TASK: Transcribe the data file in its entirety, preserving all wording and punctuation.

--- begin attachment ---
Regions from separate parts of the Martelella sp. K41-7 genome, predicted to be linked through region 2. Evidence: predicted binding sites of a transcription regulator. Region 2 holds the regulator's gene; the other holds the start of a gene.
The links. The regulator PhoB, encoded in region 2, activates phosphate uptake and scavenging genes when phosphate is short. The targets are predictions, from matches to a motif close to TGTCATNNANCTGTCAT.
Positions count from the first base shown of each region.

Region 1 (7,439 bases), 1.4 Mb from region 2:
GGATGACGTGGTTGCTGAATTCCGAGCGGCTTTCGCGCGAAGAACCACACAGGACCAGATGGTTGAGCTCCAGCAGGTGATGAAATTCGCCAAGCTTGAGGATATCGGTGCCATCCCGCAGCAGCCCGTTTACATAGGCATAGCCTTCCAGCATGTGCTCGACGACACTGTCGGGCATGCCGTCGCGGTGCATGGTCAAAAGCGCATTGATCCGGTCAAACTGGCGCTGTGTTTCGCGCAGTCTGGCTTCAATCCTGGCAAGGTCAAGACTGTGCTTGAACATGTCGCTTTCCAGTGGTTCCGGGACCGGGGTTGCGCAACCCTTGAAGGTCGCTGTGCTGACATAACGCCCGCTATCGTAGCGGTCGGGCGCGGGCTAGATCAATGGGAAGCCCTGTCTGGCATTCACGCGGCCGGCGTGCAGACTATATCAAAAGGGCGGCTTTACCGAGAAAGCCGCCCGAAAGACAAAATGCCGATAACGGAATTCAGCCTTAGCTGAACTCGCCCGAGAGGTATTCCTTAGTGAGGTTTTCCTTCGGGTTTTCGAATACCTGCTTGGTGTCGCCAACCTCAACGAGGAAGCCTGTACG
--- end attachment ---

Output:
Regions from separate parts of the Martelella sp. K41-7 genome, predicted to be linked through region 2. Evidence: predicted binding sites of a transcription regulator. Region 2 holds the regulator's gene; the other holds the start of a gene.
The links. The regulator PhoB, encoded in region 2, activates phosphate uptake and scavenging genes when phosphate is short. The targets are predictions, from matches to a motif close to TGTCATNNANCTGTCAT.
Positions count from the first base shown of each region.

Region 1 (7,439 bases), 1.4 Mb from region 2:
GGATGACGTGGTTGCTGAATTCCGAGCGGCTTTCGCGCGAAGAACCACACAGGACCAGATGGTTGAGCTCCAGCAGGTGATGAAATTCGCCAAGCTTGAGGATATCGGTGCCATCCCGCAGCAGCCCGTTTACATAGGCATAGCCTTCCAGCATGTGCTCGACGACACTGTCGGGCATGCCGTCGCGGTGCATGGTCAAAAGCGCATTGATCCGGTCAAACTGGCGCTGTGTTTCGCGCAGTCTGGCTTCAATCCTGGCAAGGTCAAGACTGTGCTTGAACATGTCGCTTTCCAGTGGTTCCGGGACCGGGGTTGCGCAACCCTTGAAGGTCGCTGTGCTGACATAACGCCCGCTATCGTAGCGGTCGGGCGCGGGCTAGATCAATGGGAAGCCCTGTCTGGCATTCACGCGGCCGGCGTGCAGACTATATCAAAAGGGCGGCTTTACCGAGAAAGCCGCCCGAAAGACAAAATGCCGATAACGGAATTCAGCCTTAGCTGAACTCGCCCGAGAGGTATTCCTTAGTGAGGTTTTCCTTCGGGTTTTCGAATACCTGCTTGGTGTCGCCAACCTCAACGAGGAAGCCTGTACG